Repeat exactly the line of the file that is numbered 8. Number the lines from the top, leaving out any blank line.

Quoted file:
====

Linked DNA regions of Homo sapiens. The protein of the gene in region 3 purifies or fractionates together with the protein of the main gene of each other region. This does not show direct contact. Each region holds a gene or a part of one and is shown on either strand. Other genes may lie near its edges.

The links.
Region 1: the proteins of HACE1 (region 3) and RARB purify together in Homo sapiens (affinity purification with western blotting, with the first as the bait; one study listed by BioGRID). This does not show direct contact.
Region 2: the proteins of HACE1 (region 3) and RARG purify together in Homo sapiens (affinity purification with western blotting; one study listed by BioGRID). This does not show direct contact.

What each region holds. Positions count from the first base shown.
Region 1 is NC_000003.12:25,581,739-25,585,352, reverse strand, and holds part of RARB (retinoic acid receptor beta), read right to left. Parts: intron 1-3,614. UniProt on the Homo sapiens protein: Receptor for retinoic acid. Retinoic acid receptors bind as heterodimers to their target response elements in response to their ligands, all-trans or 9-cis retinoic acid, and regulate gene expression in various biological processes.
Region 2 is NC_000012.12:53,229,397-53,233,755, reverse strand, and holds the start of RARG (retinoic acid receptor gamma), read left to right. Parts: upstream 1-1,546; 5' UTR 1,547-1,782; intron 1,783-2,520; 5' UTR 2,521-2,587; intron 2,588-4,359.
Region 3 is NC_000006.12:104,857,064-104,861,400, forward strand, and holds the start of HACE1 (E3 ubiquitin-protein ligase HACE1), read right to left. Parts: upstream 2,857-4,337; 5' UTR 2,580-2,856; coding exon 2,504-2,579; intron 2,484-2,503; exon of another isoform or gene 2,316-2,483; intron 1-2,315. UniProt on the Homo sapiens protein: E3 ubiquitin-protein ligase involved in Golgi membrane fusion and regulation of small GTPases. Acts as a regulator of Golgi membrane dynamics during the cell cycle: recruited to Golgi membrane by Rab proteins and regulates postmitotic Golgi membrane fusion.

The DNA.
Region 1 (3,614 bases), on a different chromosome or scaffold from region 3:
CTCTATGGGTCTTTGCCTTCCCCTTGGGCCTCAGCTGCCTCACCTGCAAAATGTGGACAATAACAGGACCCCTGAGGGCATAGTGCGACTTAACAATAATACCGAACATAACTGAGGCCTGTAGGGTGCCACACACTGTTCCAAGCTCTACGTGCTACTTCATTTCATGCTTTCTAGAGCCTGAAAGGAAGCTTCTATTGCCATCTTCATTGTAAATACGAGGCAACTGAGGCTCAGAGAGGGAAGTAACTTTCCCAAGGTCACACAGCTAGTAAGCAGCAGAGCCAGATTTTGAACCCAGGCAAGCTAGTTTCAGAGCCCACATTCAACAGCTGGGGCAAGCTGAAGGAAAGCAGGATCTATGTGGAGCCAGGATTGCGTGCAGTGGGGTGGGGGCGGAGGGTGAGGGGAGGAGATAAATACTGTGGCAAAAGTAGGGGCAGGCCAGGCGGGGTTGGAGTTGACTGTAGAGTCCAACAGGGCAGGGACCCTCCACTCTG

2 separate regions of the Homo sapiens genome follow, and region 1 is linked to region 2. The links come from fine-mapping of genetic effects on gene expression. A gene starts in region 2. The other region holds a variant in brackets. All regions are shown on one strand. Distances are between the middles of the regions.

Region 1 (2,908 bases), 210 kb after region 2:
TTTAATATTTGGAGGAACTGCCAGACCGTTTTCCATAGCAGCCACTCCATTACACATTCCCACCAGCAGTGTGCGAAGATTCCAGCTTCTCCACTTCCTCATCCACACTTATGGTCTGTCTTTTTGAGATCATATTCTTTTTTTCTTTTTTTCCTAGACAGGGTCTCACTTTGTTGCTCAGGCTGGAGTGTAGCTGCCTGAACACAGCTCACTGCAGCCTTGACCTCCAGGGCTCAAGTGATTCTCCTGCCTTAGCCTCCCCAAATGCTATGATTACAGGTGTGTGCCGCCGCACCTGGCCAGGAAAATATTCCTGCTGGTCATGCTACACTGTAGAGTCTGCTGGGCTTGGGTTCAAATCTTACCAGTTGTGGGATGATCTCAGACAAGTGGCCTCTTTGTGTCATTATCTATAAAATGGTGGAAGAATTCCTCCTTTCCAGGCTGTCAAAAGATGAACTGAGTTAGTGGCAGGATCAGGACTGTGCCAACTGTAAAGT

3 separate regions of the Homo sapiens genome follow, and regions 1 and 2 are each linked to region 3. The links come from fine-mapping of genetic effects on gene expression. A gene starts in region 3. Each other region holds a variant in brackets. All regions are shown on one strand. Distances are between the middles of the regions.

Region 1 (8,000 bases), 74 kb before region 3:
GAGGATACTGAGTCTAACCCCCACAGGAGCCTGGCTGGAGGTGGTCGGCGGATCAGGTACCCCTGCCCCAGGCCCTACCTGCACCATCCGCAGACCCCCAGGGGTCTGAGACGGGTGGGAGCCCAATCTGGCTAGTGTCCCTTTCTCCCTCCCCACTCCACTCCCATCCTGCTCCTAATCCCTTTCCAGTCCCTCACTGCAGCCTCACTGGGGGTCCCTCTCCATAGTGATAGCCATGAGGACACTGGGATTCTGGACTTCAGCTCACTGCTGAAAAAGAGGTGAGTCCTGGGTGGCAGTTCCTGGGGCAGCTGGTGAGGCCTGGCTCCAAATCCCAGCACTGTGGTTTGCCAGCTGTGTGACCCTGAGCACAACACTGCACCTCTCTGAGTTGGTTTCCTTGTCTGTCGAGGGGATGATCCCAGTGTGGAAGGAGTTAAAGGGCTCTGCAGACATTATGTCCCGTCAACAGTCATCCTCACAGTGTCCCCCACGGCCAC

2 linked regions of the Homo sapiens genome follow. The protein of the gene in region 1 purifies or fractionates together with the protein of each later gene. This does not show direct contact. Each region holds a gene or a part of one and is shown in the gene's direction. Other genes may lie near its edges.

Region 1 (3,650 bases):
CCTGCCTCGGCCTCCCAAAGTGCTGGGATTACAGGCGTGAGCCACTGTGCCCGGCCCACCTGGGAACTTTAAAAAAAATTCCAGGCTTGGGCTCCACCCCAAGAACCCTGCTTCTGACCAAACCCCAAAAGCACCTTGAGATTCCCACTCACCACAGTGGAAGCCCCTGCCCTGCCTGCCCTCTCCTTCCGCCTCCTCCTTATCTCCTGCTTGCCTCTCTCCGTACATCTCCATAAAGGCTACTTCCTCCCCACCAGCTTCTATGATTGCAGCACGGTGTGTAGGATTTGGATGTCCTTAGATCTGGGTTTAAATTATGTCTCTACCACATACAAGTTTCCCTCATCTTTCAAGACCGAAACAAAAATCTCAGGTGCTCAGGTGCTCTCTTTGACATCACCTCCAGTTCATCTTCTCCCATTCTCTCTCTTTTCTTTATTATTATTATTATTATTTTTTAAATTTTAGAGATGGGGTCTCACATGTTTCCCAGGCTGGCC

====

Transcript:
Region 3 is NC_000006.12:104,857,064-104,861,400, forward strand, and holds the start of HACE1 (E3 ubiquitin-protein ligase HACE1), read right to left. Parts: upstream 2,857-4,337; 5' UTR 2,580-2,856; coding exon 2,504-2,579; intron 2,484-2,503; exon of another isoform or gene 2,316-2,483; intron 1-2,315. UniProt on the Homo sapiens protein: E3 ubiquitin-protein ligase involved in Golgi membrane fusion and regulation of small GTPases. Acts as a regulator of Golgi membrane dynamics during the cell cycle: recruited to Golgi membrane by Rab proteins and regulates postmitotic Golgi membrane fusion.